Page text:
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  5.  37
    Moses Hess: Prophet of Communism and Zionism.Elliot L. Jurist - 1990 - The Owl of Minerva 22 (1):103-108.
    Avineri’s book offers a genuinely integrated portrait of Hess. It departs from Isaiah Berlin’s influential reading of Hess as a youthful socialist who, owing to the failure of revolution in 1848, matured as a Zionist. Rather, Avineri highlights both the proto-Zionist elements in Hess’ earliest works and the enduring socialist element in his most important book, Rome and Jerusalem. Hess’ distinctive contribution as a thinker is located in his resolute interest in both socialism and nationalism.
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  6.  2
    Recognizing the Past.Elliot L. Jurist - 1992 - History and Theory 31 (2):163-181.
    The philosophical past, once a thing of the past, is with us again. I examine three recent positions about how to understand the philosophical past: the presentism of Richard Rorty, the traditionalism of Alasdair MacIntyre, and the interpretism of Charles Taylor. Rorty, MacIntyre, and Taylor all acknowledge a Hegelian influence upon their views; thus, I also explore Hegel's own view of the history of philosophy. Finally, I offer my own view that our relation to the past ought to be guided (...)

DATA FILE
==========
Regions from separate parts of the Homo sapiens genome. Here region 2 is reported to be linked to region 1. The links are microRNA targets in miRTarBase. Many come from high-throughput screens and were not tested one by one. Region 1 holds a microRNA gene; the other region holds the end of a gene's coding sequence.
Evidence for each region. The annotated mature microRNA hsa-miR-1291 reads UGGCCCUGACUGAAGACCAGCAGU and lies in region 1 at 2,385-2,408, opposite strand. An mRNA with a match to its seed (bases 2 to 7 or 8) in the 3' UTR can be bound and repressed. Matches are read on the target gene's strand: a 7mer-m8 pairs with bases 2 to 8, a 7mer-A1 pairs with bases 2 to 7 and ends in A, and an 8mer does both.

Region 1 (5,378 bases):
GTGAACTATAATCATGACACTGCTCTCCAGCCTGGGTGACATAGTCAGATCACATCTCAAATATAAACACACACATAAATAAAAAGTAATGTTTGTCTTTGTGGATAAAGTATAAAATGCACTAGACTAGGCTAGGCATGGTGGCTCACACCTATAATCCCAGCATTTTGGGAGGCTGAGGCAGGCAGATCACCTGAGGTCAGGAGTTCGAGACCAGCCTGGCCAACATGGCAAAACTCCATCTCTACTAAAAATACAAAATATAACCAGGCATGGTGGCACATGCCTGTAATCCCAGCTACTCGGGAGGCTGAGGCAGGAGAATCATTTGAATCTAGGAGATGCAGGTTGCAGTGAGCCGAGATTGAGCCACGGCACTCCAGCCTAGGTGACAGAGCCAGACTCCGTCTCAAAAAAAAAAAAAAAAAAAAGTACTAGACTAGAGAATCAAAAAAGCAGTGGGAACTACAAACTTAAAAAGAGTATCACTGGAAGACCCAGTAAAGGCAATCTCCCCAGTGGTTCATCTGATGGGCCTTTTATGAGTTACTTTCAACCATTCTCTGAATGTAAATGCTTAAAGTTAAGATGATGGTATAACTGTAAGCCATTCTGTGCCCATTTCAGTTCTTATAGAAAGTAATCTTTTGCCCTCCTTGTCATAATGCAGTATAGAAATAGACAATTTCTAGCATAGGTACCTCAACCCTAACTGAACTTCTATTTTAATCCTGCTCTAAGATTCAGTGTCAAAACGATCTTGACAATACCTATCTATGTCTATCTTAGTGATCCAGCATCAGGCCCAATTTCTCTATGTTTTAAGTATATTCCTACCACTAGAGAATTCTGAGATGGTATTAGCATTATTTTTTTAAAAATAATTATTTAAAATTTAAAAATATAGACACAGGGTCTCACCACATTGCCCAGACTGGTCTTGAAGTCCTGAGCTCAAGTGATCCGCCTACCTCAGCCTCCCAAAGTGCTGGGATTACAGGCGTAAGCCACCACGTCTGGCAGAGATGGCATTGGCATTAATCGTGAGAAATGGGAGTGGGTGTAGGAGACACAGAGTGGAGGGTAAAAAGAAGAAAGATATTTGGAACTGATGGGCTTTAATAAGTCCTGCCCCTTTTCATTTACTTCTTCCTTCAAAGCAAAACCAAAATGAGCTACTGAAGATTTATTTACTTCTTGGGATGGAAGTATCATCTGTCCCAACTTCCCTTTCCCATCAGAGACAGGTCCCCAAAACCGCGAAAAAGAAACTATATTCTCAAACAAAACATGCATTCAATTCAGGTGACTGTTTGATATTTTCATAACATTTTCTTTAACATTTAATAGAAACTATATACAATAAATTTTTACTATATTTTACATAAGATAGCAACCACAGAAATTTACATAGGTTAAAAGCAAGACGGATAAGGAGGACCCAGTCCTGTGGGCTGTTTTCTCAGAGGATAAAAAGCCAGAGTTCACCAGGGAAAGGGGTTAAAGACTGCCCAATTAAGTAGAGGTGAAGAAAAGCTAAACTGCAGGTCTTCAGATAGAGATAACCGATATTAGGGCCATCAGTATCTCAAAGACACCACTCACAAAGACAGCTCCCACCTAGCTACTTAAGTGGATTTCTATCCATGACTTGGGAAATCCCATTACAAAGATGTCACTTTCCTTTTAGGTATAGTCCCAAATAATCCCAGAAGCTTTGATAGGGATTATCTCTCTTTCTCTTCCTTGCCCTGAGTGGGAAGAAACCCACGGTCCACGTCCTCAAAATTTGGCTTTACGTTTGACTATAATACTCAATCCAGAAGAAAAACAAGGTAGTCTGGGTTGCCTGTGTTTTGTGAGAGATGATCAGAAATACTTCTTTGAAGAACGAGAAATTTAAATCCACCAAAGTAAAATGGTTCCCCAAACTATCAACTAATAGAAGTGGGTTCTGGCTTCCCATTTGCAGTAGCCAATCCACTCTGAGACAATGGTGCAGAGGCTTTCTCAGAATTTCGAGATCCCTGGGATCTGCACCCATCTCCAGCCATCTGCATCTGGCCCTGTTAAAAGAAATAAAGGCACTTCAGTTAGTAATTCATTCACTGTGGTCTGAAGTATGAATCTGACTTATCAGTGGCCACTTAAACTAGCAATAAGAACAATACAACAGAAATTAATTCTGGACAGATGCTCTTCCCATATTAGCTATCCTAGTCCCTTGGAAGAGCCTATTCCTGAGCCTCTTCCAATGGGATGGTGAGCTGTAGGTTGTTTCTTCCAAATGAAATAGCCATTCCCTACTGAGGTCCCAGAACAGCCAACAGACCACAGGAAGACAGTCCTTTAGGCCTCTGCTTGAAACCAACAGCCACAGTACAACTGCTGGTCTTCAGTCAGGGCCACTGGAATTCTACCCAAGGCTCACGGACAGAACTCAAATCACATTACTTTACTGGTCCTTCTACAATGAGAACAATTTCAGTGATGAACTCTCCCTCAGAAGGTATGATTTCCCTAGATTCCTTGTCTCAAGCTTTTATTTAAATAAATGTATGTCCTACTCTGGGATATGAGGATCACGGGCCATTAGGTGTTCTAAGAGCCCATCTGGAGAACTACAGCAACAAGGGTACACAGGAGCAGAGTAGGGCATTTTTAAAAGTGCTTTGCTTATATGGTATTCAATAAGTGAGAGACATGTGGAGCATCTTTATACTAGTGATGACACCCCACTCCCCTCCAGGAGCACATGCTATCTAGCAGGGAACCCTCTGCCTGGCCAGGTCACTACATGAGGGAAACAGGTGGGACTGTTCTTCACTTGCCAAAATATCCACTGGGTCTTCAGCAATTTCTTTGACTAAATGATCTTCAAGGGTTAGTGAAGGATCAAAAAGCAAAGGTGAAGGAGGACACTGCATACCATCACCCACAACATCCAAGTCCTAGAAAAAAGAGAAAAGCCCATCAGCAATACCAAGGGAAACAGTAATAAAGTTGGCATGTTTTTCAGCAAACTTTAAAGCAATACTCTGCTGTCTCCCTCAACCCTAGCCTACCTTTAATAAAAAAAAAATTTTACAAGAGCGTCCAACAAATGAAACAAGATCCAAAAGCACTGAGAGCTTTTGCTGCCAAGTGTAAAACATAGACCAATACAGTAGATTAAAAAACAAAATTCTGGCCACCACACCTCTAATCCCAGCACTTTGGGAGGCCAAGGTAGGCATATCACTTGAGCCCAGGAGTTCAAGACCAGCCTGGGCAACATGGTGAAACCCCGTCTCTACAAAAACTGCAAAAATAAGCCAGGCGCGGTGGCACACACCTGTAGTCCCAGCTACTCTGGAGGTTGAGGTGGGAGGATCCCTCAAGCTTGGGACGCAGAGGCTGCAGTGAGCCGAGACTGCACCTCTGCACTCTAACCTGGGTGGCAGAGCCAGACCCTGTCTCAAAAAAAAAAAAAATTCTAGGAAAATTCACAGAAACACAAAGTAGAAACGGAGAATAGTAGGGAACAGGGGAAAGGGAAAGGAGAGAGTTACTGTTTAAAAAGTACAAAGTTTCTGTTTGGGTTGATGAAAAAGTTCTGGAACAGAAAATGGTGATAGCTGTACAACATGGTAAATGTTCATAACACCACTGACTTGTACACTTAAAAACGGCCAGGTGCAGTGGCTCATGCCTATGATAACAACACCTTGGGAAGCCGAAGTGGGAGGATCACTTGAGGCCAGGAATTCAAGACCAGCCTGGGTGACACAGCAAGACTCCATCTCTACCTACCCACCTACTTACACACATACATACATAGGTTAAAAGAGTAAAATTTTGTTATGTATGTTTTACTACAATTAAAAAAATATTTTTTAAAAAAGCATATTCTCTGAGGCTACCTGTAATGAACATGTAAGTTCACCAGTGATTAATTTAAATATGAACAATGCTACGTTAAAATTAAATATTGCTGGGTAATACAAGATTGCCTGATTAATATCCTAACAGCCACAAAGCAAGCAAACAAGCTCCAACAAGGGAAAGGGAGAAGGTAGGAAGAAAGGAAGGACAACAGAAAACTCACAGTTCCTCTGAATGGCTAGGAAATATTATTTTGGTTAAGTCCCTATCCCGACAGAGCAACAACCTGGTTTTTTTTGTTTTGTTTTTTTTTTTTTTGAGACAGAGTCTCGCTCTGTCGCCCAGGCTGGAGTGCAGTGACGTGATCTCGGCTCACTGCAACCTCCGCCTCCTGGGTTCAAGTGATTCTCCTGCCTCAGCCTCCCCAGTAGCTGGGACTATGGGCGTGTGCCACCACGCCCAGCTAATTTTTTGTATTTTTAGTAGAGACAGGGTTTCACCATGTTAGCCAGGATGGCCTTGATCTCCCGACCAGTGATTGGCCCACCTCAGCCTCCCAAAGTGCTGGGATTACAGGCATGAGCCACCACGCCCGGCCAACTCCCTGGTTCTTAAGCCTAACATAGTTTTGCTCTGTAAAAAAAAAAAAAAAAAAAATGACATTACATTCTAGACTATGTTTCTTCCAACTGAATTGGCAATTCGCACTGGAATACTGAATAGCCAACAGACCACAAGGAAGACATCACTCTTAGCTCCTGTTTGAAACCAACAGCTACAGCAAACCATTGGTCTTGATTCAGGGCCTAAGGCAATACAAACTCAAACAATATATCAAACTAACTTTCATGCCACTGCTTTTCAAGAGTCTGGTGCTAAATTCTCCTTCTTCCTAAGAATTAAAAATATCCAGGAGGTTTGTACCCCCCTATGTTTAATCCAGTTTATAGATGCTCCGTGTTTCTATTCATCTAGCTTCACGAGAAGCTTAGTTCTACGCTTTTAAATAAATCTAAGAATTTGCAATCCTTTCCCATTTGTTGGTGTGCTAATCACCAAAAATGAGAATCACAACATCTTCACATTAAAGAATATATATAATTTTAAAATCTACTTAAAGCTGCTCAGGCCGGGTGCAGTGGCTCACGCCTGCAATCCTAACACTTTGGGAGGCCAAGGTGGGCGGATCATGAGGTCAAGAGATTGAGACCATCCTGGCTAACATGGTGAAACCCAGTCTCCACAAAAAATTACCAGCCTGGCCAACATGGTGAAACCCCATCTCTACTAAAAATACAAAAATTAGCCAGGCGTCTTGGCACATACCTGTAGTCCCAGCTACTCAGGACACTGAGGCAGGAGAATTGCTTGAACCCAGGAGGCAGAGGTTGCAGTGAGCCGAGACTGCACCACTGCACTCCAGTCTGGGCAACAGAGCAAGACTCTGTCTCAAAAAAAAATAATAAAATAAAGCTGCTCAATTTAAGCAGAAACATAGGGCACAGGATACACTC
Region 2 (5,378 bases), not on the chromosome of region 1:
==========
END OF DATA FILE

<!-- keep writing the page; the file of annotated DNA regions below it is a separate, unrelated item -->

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  7.  33
    The Philosophical Propaedeutic.Elliot L. Jurist - 1990 - The Owl of Minerva 21 (2):203-205.
    Hegel scholars will be pleased to discover Miller’s new translation of Hegel’s Philosophical Propaedeutic, which is a revised and completed version of W.T. Harris’ partial translation which appeared in the 1860s. PPr, discovered by Karl Rosenkranz in 1838 and published in 1840, is based upon lectures given when Hegel was Rector of the Gymnasium in Nuremberg between 1808 and 1811. Rosenkranz’s ordering of the lectures according to age levels has been preserved by the editors of the new translation, Michael George (...)